The seventh game of the Brooklyn Nets-Toronto Raptors playoff series last Sunday was about 21/2 hours old and seemingly just about finished.
But then the game’s final minute kicked in, and play inched ahead slowly, as if mired in a congressional filibuster. When the game would end, no one could tell.
The final minutes of any game governed by a clock can turn into tense torture, especially tight ones like last Sunday’s, in which the Nets’ double-digit lead shrunk to 1 point with 8.8 seconds left. In the NBA, strategic fouls, tactical adjustments and commercials — not to mention the myth of the so-called 20-second timeout — can transform the final moments of a matchup into a subject worthy of a reinvestigation into time by Stephen Hawking.
In fact, the choreography of the closing seconds is so ingrained in the NBA mindset that when teams deviate from it, they can make poor decisions.
The New York Knicks lost a game in December when Mike Woodson, then the team’s coach, confused his players by not calling a timeout in the final minute. Nets coach Jason Kidd was fined $50,000 in November when — out of timeouts — he contrived to spill a cup of soda on the court to create the delay he needed to call a play.
Last Sunday’s finish in the Nets-Raptors game was more routine in some respects, but in the end the teams took nearly 18 minutes to make it through the final 60 ticks of the clock.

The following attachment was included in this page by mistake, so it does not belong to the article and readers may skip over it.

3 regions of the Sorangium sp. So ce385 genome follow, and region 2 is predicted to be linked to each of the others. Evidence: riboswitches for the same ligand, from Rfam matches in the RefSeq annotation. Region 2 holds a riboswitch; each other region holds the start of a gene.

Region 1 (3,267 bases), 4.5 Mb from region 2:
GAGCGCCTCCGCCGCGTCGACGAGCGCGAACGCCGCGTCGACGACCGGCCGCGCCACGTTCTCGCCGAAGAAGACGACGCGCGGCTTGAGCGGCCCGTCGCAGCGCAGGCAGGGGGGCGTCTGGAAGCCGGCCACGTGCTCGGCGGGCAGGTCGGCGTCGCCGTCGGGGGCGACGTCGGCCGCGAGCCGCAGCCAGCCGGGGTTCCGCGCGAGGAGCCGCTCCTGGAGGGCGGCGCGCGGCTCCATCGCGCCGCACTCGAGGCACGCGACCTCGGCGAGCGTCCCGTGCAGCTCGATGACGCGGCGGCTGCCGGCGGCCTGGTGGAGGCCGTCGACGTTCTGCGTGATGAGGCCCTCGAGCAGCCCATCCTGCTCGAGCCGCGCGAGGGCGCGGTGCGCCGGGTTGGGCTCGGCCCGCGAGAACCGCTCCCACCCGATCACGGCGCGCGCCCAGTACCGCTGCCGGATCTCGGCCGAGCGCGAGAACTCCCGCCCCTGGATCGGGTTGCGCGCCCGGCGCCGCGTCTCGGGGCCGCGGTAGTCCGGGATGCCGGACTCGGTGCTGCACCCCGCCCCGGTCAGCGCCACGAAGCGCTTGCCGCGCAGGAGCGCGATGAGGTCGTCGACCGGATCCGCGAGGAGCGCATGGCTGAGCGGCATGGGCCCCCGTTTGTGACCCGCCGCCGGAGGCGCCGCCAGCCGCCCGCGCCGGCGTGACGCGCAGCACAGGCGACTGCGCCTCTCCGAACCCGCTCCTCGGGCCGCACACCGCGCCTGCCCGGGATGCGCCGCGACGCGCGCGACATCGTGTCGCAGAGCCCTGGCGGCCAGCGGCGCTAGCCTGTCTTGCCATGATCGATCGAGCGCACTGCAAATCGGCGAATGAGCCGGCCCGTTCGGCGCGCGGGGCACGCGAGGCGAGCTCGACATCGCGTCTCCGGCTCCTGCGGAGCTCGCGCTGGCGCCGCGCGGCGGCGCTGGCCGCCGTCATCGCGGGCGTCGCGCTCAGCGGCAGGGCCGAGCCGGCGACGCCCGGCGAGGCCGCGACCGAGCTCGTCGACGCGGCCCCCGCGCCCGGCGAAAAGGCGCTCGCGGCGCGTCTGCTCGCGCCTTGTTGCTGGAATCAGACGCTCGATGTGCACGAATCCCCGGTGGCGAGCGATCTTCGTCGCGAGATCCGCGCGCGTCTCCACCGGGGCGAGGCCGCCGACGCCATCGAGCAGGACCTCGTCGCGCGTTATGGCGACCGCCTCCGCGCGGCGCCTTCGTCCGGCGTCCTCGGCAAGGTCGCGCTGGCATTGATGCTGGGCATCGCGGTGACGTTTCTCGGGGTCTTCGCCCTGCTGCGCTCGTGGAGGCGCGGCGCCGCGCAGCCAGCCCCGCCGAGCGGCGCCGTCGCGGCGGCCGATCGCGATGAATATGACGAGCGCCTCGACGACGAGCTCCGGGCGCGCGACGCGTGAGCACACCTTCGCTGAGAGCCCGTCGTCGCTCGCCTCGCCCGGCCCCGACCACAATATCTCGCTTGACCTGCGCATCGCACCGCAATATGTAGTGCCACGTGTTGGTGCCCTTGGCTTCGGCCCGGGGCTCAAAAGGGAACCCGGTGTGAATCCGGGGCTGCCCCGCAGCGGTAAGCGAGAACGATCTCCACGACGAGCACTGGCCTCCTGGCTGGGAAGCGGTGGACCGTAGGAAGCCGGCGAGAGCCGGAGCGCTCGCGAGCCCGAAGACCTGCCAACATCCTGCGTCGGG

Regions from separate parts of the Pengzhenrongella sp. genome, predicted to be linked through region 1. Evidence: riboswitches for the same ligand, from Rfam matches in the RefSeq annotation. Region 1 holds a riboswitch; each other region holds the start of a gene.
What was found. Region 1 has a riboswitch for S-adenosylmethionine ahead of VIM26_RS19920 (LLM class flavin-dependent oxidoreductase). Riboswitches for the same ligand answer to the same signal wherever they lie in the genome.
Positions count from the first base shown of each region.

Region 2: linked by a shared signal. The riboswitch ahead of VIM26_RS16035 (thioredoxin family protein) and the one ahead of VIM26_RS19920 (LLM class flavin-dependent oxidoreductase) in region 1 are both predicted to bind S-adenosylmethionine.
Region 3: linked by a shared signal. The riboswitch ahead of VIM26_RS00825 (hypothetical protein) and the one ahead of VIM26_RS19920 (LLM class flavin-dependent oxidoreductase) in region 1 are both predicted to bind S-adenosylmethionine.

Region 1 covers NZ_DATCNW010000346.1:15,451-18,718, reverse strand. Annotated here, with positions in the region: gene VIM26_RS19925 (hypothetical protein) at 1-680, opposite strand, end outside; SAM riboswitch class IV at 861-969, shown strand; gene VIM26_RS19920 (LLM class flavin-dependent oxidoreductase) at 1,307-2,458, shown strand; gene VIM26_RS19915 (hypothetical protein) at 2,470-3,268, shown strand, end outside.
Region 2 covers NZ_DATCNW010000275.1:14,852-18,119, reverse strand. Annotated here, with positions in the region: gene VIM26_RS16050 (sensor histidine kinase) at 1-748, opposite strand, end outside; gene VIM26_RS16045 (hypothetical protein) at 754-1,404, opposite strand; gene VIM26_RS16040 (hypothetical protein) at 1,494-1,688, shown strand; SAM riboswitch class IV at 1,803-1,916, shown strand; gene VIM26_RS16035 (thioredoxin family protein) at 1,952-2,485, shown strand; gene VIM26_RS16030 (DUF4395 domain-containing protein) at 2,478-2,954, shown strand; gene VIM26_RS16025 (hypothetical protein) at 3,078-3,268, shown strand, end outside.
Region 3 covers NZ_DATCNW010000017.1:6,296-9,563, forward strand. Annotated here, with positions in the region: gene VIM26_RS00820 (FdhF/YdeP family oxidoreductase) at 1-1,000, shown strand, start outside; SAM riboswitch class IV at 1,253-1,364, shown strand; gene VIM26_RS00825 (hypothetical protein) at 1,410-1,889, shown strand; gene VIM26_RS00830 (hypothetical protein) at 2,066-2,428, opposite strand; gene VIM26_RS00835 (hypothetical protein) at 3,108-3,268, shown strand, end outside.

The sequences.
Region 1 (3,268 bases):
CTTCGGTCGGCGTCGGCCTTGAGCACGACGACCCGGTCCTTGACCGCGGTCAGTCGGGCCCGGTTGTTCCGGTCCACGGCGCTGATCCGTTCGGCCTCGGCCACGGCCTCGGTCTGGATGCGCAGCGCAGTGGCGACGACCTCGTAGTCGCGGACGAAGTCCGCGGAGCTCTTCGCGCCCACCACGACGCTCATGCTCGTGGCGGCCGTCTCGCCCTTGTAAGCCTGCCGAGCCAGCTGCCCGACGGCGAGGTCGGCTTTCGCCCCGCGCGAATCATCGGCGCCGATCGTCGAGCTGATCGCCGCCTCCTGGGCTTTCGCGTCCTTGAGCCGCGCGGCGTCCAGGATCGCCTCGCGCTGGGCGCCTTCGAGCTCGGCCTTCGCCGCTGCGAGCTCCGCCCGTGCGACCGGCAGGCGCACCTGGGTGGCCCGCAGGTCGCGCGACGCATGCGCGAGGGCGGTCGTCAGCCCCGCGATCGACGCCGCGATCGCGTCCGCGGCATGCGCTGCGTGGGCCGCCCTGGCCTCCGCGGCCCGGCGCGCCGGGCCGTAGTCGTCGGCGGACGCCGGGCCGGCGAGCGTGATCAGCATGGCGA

One of the NBA’s problems in the playoffs is present in most sports’ postseasons: Games last longer on national networks, which, to cover ever-growing rights fees, must sell more advertising time, expanding each commercial break.
During this past regular season, NBA games averaged 2 hours 17 minutes. But those broadcast on national television averaged 2:29, and so far this playoff season, when all the games are nationally televised, the number has risen to 2:38, up two minutes from last year.
In tight games, with coaches burning through the timeouts they have hoarded, the gap between clock time and real-world time can swell to an uncomfortable degree.
“The last two minutes at times drags on and drains the suspense out of the game,” said Jeff Van Gundy, an ESPN and ABC analyst and a former Knicks coach.
Rod Thorn, the NBA’s president for basketball operations, acknowledged that some games lasted too long but insisted that the long final minute of the Nets-Raptors game was “an aberration.”
Timeouts were the primary culprit.
“In the last two minutes, I’d like to see each team get one timeout, and that’s it,” Van Gundy said. “I don’t think it would be a problem for players and coaches; they would evolve and adapt and know they play more in a flow after a made basket or a missed free throw.”